Saturday, February 17

Throwback Thursday: Former President Reagan accuses the Daily Bruin of peddling fake news


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The Daily Bruin Opinion section has a practice of publishing letters to the editor from the general public. The honored individuals who write these letters tend to be politically active students, faculty or alumni who have a burning desire to share their views on notable stories published by the Bruin.

So in fall quarter, when I got a letter to the editor from the University of California Office of the President criticizing me for a column I wrote, I thought I was hot stuff.

What my bumbling ego didn’t realize, however, was that my predecessors in the Opinion section had outdone my badge of honor decades ago. They had somehow managed to garner the greatest letter to the editor of all time: one from then-California Gov. Ronald Reagan.

It gets better: Reagan wrote in accusing the Daily Bruin of “new speak” – the April 1972 version of modern-day “fake news.”

On March 1, 1972, the Daily Bruin ran a story by Dave McNary containing an interview with former UC President Clark Kerr, who was in part fired by the state government three weeks after the governor’s inauguration. Reagan had proposed state funding cuts to the UC – cuts that were later implemented by the California Legislature – and his office had, to some extent, strong-armed the regents into removing Kerr.

But the former president who first coined the phrase “Let’s Make America Great Again” had a different take on Kerr’s removal and the UC’s funding. In his letter, Reagan argued his response was prompted by “the rewriting of history” in McNary’s story, and how it “gave at least a chilling reminder of ‘1984.’”

Those are harsh words. And that’s coming from somebody who didn’t even experience 1984 – the year or the book.

Reagan continued, asserting Kerr’s assessment that he had been fired at the governor’s first regents meeting was mistaken.

“It is time the truth is put on record,” the former president wrote.

He narrated how at the regents meeting, Kerr expressed he had strained relations with the rest of the UC Board of Regents, and provided the members with an ultimatum: either they pass a vote of confidence for his leadership, or he resigns.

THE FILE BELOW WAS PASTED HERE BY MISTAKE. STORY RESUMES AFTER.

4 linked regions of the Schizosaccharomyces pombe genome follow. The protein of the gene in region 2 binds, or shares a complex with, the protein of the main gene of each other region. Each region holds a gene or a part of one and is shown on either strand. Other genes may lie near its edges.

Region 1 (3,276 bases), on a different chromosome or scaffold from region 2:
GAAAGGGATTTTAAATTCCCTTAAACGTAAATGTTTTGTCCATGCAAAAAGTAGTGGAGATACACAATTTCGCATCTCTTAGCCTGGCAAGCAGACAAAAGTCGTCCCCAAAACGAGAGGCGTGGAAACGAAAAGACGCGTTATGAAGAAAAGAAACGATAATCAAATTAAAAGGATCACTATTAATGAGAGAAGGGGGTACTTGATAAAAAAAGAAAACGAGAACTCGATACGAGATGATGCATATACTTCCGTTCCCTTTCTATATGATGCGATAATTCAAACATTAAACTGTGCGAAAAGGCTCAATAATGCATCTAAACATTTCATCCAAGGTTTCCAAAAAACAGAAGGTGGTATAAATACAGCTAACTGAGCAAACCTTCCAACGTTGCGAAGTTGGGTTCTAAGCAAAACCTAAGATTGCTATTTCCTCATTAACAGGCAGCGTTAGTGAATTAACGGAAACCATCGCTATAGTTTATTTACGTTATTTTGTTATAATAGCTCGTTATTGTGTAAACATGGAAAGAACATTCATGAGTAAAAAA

“One regent said that perhaps the Board should give in because to do otherwise might be embarrassing to me,” Reagan wrote. “Until then, I hadn’t participated in any of the Board’s discussions, but now I told them they had no right to make a decision involving the University based on its possible effect in Sacramento.”

Those are rich words coming from the head of Sacramento. They seem to have worked, though, since Kerr’s alleged ultimatum was eventually rejected.

But the “supply-side economics” president had more to add.

“The University’s administration has used the phrase ‘budget cuts’ over and over again until, like ‘new speak,’ there is a widespread belief that (the state government) did indeed reduce existing budgets,” he wrote.

His proof: the UC had increased enrollment by 35.4 percent, and state financial support for the UC had increased 56.8 percent. Forty-six years later, it’s not clear what baseline Reagan was referring to when he pulled out those statistics.

What is clear, though, was the former governor’s disapproval of UCLA’s student newspaper.

“Don’t believe what you are told without checking to see if there is another side – and that goes for what I’ve just written,” he told readers. “Check me out.”

These days, we don’t see the California governor frequenting student newspapers that much. The closest the Daily Bruin has gotten to the upper echelons of Sacramento is an interview with UC President Janet Napolitano, and the occasional mechanical response from a state legislator.

Perhaps that’s a sign of the proliferating bureaucracy and growing inaccessibility of Sacramento. But I suppose we won’t be able to know for sure until the end of this year; there’s still the possibility current Gov. Jerry Brown might be reading this and crafting his own letter in rebuttal.

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Opinion editor

Tadimeti is the Daily Bruin's Opinion editor. He was an assistant Opinion editor in the 2016-2017 school year. He tends to write about issues pertaining to the student body, the undergraduate student government and the administration, and blogs occasionally about computer science.


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